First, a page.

Already, Alfa Romeo was reluctant to run with Giugiaro’s creation. The then 26-year-old designer was praised around the world for his work, but the automaker at the center of all that excitement was skeptical. Perhaps, Alfa Romeo's hesitation was less about Canguro’s viability and more about Autodelta’s capacity to build enough of the TZ chassis.

But what seemed to have driven the last nail in the coffin was the accident that reduced Canguro to a sad wreck just hours from a Salon de Paris exhibition. A Journalist had taken Canguro for a test drive at Monza Racetrack, but ended up smashing the concept car beyond repair.

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The wreck would remain abandoned for almost ten years until another journalist – a German by the name of Gary Schmidt– a true fan– found the thing at Bertone’s factory in Grugliasco and promptly bought it for 35 bucks– just enough to process the papers. This was in 1971.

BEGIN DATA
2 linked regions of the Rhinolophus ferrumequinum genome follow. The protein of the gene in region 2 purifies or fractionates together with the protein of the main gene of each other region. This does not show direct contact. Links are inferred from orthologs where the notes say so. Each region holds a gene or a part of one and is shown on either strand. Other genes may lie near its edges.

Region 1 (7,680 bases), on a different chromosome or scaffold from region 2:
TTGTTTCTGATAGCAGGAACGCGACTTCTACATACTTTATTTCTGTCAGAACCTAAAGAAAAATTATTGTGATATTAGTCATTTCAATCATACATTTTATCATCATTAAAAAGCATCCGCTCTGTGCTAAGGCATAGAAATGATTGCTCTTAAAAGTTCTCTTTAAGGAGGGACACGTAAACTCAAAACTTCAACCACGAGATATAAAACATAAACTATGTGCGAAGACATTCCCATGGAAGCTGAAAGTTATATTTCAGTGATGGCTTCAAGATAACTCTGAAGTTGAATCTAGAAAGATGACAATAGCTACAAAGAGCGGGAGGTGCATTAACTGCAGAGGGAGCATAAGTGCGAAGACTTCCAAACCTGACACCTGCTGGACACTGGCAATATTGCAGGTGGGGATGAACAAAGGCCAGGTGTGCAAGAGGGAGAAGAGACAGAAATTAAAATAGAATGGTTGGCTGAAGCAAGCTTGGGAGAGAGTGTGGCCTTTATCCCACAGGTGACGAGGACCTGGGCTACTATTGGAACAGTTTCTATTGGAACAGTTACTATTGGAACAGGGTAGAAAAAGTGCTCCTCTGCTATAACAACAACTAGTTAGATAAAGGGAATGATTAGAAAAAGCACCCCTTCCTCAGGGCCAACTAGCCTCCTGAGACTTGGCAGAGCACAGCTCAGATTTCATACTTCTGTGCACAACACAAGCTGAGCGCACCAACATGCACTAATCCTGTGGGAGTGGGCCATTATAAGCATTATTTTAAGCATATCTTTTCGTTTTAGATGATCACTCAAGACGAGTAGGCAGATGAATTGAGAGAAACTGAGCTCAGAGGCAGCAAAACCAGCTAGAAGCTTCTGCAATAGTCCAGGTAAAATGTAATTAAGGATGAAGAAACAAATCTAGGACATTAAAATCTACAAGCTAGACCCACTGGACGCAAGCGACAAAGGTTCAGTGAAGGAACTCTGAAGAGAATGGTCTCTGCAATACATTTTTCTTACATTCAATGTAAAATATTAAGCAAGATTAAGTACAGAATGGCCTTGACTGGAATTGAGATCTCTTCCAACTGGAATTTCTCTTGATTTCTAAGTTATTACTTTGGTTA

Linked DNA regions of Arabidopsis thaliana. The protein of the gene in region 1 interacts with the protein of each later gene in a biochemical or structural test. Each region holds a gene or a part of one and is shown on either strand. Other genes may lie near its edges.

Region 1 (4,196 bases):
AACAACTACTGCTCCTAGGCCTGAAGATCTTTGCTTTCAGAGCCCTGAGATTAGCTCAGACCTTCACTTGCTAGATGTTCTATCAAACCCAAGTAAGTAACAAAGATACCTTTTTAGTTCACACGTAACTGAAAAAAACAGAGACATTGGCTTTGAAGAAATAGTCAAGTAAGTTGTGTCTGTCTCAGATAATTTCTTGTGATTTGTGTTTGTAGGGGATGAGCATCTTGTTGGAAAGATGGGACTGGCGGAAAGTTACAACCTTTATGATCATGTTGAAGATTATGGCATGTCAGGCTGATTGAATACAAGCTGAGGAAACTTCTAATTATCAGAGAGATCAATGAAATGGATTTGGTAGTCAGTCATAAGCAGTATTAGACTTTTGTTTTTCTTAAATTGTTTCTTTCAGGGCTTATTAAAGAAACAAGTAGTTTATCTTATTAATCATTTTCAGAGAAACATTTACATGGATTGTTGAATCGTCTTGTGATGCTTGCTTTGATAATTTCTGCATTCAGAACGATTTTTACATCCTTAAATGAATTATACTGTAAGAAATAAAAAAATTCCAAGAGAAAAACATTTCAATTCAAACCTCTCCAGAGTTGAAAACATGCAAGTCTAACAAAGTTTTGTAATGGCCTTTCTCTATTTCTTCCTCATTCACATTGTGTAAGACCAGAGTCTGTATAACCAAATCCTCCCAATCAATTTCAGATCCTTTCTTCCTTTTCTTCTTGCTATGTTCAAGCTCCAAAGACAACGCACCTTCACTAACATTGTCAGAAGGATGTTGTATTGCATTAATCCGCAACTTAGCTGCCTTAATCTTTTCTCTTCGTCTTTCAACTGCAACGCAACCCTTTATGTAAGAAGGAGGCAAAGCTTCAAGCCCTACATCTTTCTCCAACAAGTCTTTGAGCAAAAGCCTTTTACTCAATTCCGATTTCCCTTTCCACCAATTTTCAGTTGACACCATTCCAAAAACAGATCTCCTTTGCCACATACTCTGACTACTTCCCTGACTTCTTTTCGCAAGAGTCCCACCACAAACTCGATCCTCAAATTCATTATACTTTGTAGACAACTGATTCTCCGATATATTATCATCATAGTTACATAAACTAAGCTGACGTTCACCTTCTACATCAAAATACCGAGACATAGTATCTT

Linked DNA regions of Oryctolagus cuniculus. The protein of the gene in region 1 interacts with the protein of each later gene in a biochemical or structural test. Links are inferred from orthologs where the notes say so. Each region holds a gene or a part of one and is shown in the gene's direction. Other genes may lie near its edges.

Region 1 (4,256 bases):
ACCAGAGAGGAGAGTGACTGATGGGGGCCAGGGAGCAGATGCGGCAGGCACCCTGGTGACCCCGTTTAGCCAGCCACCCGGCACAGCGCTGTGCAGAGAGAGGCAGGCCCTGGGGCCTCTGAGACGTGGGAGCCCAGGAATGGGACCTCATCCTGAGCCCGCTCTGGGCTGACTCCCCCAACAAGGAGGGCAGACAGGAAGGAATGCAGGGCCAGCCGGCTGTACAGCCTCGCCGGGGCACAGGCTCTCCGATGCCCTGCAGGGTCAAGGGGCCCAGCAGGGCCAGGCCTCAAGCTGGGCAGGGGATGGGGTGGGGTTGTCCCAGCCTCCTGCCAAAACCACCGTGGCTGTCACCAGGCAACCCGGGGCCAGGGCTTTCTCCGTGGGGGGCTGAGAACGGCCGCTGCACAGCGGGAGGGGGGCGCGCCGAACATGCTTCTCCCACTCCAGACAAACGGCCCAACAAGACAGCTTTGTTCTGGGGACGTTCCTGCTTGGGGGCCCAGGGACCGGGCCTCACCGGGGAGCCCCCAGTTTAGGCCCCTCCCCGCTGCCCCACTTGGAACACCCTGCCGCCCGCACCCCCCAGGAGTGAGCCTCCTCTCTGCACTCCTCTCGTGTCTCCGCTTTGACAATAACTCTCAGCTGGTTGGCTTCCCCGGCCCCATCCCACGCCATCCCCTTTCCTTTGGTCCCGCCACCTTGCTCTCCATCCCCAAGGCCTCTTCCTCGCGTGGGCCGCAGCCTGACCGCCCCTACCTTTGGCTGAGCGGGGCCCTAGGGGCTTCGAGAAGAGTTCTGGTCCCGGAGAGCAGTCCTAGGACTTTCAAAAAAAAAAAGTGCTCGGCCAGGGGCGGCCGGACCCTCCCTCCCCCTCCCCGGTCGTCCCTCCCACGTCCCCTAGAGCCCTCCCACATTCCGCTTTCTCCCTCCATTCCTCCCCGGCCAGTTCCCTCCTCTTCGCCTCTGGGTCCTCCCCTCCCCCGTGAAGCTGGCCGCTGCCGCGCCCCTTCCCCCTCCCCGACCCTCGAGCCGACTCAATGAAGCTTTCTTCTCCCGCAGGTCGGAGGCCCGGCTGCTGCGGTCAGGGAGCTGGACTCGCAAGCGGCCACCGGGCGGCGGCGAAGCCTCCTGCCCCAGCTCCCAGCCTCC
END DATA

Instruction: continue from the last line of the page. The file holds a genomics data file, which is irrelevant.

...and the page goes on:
Schmidt planned to have Canguro rebuilt even though he found it surrounded by weeds and missing vital body parts like the engine, interior components, seats, windshield, gearbox, and the front end. He had traveled to Bertone’s factory near Turin to find the wreckage. He couldn’t rebuild the car, but it wasn’t for lack of trying. So, Canguro was considered a lost cause – lost.

Canguro was later acquired in the '90s by the Japanese collector Shiro Kosaka, and Canguro commenced the resurrection journey. This time, the lines spiked erratically on the electrocardiogram, and Canguro lived again. It debuted and won the 2005 Concours d’ Elegance Villa d’ Este award.

Astonishing, Extraordinary, and Sensational are just some adjectives to describe the feeling of sighting the 1964 Alfa Romeo Canguro in person after it’s been lost for so long – and found.

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Canguro got just about all the attention at the 2005 Concorso d'Eleganza Villa d'Este not just because of its surreal presence at the show, but also because its presence reminded the press and public why the 1964 Alfa Romeo Canguro was all the rave in the first place.